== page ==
EJI Challenges Racial Bias in Jury Selection in Alabama Death Penalty Case


On Monday, October 20, 2008, EJI Director Bryan Stevenson will argue to a panel of the Eleventh Circuit Court of Appeals in Atlanta that Alabama death row prisoner Earl McGahee deserves a new trial because prosecutors eliminated jurors at his trial on the basis of race.

Mr. McGahee, who is African American, was tried by an all-white jury in a county where the African American population was over 55%. The Dallas County District Attorney excluded every Black person from jury service at Mr. McGahee’s capital trial. The prosecutor admitted in court that he removed a juror based on his race — he said he did not want the juror to be the only Black person on the jury.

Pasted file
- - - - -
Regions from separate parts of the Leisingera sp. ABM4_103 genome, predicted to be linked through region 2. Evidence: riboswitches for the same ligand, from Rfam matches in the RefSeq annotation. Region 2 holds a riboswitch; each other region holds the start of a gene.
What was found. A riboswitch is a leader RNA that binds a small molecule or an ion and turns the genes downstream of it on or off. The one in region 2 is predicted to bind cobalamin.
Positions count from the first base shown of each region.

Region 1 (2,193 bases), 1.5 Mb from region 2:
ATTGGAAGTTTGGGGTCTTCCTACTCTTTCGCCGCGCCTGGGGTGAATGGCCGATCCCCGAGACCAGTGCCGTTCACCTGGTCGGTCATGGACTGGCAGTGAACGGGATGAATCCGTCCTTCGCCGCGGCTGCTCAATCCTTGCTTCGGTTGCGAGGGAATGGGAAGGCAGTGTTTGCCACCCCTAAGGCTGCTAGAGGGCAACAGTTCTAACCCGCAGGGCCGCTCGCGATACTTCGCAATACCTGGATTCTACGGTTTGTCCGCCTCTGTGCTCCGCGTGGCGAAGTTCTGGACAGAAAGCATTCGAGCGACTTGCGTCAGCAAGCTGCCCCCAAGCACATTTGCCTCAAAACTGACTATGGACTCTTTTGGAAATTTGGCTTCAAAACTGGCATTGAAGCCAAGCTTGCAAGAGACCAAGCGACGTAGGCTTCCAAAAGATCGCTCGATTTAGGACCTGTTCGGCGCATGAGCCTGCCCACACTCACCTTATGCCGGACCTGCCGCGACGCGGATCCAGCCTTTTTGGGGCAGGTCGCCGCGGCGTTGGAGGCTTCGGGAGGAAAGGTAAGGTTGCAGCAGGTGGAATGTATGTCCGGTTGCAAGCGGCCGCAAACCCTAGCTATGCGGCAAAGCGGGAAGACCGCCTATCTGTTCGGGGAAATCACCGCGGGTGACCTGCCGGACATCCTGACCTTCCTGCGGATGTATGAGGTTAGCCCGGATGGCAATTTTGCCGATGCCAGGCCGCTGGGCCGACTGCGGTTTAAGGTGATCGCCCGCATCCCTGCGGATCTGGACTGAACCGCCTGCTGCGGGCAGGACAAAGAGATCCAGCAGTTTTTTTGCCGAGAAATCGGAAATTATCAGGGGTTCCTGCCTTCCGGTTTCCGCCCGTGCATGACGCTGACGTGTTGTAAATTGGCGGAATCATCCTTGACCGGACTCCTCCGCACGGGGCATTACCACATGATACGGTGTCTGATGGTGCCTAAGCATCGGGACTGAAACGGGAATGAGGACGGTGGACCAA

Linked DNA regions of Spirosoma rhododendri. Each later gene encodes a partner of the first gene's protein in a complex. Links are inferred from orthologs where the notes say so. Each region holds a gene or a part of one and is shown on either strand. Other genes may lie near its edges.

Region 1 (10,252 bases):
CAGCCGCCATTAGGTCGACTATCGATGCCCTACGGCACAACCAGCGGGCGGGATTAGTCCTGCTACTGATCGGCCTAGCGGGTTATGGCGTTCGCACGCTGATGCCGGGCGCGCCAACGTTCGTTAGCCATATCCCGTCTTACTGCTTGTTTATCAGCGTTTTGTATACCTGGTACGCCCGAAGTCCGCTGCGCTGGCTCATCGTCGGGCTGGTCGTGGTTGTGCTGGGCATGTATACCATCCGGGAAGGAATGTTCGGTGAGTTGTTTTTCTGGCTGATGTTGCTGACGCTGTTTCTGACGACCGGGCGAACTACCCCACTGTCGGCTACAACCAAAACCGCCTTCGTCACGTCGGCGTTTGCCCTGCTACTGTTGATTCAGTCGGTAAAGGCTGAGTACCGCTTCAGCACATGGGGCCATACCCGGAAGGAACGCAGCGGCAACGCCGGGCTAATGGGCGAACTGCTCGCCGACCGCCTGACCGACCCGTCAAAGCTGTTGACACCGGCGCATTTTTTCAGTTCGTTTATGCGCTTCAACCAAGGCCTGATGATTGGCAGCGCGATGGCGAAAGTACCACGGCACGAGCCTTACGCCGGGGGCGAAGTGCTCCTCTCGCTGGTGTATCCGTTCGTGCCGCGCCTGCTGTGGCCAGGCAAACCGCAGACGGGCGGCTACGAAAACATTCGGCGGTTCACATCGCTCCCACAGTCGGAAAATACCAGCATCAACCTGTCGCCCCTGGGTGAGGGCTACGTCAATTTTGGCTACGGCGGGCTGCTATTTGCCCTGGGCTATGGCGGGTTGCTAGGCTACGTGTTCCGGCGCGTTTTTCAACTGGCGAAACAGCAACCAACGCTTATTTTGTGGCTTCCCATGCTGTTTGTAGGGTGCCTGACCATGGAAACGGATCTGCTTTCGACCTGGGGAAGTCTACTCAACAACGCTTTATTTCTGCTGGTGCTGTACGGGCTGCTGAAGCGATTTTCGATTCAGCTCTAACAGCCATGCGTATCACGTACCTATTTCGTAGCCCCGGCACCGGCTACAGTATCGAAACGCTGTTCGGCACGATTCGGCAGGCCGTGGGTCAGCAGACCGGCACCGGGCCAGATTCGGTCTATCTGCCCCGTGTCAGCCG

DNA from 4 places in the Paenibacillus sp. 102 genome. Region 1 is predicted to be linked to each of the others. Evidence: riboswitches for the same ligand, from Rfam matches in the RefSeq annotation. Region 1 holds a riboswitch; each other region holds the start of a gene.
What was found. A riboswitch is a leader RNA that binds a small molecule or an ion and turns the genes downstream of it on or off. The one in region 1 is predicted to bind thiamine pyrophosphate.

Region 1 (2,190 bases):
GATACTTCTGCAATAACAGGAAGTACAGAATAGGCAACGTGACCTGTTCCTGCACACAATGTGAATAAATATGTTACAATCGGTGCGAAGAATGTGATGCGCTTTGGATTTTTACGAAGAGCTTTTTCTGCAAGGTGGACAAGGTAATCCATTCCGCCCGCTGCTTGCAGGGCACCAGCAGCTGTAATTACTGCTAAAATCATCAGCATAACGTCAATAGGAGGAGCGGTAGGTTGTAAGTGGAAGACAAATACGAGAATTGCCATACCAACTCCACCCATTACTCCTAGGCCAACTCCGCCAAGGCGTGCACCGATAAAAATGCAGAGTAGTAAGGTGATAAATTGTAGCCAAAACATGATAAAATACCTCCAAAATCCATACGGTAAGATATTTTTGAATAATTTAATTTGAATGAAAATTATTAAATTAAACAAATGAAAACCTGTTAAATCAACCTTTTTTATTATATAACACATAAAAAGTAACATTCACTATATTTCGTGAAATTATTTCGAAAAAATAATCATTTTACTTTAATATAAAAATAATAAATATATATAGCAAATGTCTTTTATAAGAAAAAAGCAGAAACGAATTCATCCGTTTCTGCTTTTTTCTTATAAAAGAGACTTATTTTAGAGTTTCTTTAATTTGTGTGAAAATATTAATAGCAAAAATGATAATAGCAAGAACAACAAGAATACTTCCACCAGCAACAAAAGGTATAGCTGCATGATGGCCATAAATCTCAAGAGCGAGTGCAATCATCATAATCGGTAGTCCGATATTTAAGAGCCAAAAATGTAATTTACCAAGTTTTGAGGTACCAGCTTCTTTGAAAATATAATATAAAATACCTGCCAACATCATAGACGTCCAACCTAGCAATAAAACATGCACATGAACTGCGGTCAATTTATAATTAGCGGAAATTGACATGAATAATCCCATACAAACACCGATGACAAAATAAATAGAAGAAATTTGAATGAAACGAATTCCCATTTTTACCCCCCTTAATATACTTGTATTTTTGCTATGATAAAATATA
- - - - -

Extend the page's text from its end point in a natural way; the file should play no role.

The District Attorney also said that over one-third of the Black jurors were removed because of their alleged “low intelligence.” Many of the Black prospective jurors were excluded from the jury for reasons that were equally applicable to whites who did serve on Mr. McGahee’s jury.

The United States Supreme Court, in Batson v. Kentucky, 476 U.S. 79 (1986), ruled that it is illegal and unconstitutional to remove a person from a jury on the basis of his or her race. EJI will argue that the federal court should grant Mr. McGahee a new trial based on the prosecutor’s racial discrimination in jury selection.